Saturday, February 18, 2017

The Captain and the Tar Pits

When the words "French sea captain" and "Los Angeles" are mentioned in the same sentence, the name of former Mayor Joseph Mascarel comes to mind (for those of us who know local history, anyway).

But there were others.

One other French sea captain (and there were a few) who settled in Los Angeles was Charles Baric.

Captain Baric and his wife Sophie lived in the Plaza, close to the Old Plaza Church.

In early LA, roofs were commonly made of clay and reed wattle. In spite of the mild climate, they did still have to be waterproofed, and tar did the trick. One of the biggest sources of tar, if not THE biggest, was the La Brea Tar Pits. At one point, Captain Baric owned the land where the tar pits are located, and sold tar for roofing purposes. (Who understands the importance of waterproofing better than someone responsible for a ship?)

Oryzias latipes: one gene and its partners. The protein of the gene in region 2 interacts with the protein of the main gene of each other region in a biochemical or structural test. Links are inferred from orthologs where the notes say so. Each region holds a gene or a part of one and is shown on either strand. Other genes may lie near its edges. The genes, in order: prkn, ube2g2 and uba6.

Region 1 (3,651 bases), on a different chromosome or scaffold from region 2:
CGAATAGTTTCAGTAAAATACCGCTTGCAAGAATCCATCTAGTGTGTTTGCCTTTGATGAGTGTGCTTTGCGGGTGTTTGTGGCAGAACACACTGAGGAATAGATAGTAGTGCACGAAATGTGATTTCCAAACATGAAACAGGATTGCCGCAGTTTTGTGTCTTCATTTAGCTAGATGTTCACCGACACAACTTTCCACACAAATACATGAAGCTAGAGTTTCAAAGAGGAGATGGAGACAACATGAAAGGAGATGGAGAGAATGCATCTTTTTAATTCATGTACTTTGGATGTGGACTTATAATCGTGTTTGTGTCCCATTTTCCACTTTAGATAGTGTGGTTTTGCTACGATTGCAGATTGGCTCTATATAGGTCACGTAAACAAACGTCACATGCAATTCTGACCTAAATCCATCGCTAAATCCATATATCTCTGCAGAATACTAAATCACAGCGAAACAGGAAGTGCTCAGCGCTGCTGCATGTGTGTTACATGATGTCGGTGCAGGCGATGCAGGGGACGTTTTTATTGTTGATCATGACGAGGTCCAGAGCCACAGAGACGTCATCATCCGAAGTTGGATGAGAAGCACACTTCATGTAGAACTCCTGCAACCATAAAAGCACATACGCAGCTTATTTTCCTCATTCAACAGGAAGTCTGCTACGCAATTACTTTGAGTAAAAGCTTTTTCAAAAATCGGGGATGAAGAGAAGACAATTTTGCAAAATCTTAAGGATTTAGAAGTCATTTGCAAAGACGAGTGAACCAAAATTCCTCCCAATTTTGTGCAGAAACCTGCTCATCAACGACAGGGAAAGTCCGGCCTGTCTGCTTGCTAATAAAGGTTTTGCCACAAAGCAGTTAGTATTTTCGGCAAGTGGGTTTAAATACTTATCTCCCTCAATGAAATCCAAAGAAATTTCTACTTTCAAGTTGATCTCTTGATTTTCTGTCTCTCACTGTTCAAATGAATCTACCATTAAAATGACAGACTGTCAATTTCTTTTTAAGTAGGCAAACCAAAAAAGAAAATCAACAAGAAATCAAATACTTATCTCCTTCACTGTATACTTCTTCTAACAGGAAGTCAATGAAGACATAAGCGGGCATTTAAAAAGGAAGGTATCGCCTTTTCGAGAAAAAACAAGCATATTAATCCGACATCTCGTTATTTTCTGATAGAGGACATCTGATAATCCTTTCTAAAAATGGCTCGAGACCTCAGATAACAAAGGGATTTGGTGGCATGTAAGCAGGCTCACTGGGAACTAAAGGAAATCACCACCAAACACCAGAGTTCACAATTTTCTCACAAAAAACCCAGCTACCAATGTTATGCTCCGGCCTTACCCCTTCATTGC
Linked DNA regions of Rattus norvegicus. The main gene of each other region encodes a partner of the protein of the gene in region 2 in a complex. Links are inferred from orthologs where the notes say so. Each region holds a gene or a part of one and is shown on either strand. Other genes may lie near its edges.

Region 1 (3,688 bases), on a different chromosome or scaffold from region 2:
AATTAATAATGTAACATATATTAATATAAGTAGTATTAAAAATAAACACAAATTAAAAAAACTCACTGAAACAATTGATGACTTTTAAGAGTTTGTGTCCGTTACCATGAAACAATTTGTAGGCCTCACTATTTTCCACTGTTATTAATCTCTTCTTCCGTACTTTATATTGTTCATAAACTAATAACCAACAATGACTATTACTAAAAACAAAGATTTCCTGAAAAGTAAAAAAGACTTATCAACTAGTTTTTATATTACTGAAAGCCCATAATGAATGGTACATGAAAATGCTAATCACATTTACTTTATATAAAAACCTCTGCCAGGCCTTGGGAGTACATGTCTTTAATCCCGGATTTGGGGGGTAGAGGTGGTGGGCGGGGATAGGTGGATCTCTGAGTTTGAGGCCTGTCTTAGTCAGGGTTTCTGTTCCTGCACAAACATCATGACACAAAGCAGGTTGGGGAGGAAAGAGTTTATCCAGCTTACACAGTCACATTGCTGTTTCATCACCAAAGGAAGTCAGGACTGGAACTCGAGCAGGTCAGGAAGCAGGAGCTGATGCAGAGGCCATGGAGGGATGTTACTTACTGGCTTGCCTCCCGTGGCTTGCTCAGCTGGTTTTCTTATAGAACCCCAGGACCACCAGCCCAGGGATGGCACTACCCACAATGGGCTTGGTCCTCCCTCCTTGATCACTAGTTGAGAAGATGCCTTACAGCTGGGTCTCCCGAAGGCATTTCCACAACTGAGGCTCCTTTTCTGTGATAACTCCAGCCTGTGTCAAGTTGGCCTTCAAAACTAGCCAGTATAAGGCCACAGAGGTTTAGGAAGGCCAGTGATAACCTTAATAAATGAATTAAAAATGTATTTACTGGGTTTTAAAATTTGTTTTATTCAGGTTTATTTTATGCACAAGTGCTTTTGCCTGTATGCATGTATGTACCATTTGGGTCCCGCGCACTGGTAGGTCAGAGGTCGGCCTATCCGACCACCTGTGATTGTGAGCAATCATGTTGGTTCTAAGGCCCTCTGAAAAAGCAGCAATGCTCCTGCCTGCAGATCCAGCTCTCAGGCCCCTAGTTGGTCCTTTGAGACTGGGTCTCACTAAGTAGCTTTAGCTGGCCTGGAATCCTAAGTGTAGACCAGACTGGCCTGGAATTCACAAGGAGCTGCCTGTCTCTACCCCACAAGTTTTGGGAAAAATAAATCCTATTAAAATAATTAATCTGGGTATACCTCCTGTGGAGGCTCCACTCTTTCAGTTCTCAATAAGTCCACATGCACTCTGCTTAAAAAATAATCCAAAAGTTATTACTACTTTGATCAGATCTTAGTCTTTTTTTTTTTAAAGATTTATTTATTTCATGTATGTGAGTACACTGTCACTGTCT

Records on Captain Baric are scarce (even came up with nothing), but we do know he arrived in Los Angeles in 1834, was often called "Don Carlos", was a trader in addition to a ship's captain, and supported the Americans in the Mexican-American War.

The Barics' adobe home was later demolished to make way for a mixed-use building called the Plaza House.

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